Summit County’s network of traditional shelters and homeless support providers — called the Continuum of Care (COC) — has said it hopes to find a more permanent solution for a couple dozen people in the tent city by August.

In a recent letter, COC recently floated the idea of a small shelter village as a possible solution.

COC Director Terri Heckman didn’t return a call last week and it is unclear whether the idea had anything to do with Murray’s proposal.

For now, the funeral home property Murray bought sits dormant, waiting.

But Murray is pushing ahead in his workshop.

Construction underway

On Saturday, people sliced long swaths of firm, green insulation to fill the shelter walls.

In a small, adjoining room, others cut treated boards to specifications hanging on a wall over a circular saw.

And in a large, open space in the back, teams worked together to assemble what will ultimately become the second shelter for Murray’s proposed village.

Outside, the first shelter was nearly finished.

Lauan plywood paneling covered the interior walls, hiding the insulation. The back wall was hinged to flip up, sort of like a food truck might. And the front door and the transom window were each waiting to be filled.

All the other shelters will have the same build, Murray said. But the colors and names will each be different.

The first will forever be identified as “Casey.” It’s named after the cat of the woman who donated $1,000 to build the shelter. The outside of the shelter has been painted brown to match her cat’s fur.

“You know, when you write a big check to United Way, you never know where that money ends up,” said Murray, whose nonprofit is called People4Homeless.

“People will know what happens to their money when they give it to us,” he said.

Grace Church is paying for the four shelters its volunteers are building over the weekend, he said. Each will have its own name and personality, decided by the volunteers who build the shelters.

Jeri Ball of Clinton was working Saturday alongside her husband, Bob Ball, a homebuilder who helped Murray bring the shelters’ design into compliance with building codes.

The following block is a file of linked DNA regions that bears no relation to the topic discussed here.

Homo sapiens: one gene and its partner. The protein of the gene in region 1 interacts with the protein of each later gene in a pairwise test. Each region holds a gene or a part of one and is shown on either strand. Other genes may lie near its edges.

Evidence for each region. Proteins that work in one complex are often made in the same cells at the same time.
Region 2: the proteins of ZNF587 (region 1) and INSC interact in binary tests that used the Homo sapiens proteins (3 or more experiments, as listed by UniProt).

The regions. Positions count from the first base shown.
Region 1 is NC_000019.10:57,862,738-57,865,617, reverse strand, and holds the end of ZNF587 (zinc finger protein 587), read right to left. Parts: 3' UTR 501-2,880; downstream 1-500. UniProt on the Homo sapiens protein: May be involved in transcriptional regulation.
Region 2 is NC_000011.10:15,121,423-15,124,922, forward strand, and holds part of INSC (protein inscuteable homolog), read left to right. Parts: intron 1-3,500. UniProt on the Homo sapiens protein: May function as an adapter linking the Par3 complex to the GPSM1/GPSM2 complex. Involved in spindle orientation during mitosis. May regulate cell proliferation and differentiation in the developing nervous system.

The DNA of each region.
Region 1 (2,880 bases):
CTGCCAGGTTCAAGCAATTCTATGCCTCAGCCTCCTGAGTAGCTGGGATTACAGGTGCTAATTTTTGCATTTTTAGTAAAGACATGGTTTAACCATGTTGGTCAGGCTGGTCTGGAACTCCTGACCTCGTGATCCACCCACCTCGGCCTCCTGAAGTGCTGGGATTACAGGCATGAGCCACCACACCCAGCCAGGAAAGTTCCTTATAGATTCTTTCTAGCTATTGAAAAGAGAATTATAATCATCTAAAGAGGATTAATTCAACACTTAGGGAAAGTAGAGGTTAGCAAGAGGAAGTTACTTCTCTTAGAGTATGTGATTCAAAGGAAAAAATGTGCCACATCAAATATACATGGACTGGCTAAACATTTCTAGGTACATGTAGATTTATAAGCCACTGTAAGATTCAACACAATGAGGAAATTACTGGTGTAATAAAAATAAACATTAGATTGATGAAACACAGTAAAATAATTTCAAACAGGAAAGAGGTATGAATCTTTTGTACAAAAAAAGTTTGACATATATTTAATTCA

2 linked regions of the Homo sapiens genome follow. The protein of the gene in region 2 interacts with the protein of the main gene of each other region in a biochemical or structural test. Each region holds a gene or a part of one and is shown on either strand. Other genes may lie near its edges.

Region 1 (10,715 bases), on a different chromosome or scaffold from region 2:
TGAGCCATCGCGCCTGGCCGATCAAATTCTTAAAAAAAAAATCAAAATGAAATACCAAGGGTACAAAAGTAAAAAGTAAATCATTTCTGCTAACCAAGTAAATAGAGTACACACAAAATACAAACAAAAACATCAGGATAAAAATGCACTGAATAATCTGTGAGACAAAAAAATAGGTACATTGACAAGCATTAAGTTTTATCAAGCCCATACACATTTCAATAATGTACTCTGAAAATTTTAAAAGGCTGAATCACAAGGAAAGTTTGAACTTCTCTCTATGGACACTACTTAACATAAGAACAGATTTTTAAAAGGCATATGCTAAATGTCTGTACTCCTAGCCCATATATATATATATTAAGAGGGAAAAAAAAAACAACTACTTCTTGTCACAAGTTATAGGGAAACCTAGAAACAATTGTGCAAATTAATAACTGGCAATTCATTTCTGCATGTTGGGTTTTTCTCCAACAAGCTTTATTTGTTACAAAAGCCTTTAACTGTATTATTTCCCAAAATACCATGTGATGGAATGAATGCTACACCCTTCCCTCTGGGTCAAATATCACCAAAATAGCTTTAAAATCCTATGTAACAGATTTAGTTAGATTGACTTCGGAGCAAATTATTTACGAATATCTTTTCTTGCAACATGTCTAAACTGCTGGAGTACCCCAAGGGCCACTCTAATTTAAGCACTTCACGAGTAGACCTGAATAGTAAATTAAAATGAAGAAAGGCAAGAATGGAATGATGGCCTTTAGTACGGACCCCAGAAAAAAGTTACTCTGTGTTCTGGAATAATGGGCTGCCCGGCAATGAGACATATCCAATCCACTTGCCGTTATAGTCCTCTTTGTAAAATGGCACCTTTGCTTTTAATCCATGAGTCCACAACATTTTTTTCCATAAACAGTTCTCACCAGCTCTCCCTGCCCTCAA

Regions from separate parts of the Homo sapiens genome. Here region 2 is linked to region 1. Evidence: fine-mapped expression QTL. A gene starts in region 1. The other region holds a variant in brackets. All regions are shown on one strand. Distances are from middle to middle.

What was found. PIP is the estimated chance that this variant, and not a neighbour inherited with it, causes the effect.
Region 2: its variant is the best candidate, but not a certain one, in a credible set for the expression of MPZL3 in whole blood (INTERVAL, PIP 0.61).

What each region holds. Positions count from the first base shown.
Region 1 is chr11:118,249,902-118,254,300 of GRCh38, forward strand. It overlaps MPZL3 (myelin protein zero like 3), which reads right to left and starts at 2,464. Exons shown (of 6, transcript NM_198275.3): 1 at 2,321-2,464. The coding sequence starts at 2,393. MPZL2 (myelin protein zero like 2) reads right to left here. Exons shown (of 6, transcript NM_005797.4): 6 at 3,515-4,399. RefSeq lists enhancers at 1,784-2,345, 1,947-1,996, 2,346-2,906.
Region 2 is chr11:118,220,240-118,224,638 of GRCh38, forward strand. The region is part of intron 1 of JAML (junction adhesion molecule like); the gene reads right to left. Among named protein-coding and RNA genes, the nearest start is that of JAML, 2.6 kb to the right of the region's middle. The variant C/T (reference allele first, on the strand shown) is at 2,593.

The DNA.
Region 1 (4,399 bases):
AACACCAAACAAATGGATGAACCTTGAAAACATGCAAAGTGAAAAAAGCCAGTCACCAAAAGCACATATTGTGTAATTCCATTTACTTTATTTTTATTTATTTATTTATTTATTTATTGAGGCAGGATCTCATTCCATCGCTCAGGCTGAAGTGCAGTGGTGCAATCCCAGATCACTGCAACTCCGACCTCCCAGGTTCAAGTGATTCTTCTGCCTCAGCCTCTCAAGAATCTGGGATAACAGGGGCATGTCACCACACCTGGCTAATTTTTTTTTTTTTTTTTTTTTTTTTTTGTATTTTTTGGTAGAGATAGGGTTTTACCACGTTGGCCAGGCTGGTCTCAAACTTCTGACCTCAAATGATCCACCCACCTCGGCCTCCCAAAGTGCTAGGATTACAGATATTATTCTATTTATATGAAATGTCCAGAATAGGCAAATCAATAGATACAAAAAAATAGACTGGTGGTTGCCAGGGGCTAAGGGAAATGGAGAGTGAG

Jeri Ball last year went on a mission trip to Haiti and said she was surprised at how joyful people there who had nothing could be.

On the flight home, she said she prayed about what she should do next to help. Another mission? A different kind of volunteering? By the time she landed, she knew she wanted to help people at home.

At the same time, her husband — who didn’t go on the mission trip — told her when she got home that he wanted to help the homeless.

Together, they dived into Murray’s project, though Ball said she’s looking forward most to the time the homeless village is up and operating.

The funeral home site is a retail district and sits between a gas station and a Walgreens drugstore. The rear of the parking lot where the homeless shelters will be backs up to a residential neighborhood.

Murray said he wants to build a fence 6 to 8 feet high around the parking lot to provide privacy on both sides of the fence.

But he wants to leave the repurposed funeral home building open so the community can stop by for coffee and interact with the homeless without fear.

Ball said that is where she comes in.

“I just want them to know there are people who want to love on them,” Ball said, “and there’s hope.”

Amanda Garrett can be reached at 330-996-3725 or agarrett@thebeaconjournal.com. Follow her on Twitter @agarrettABJ.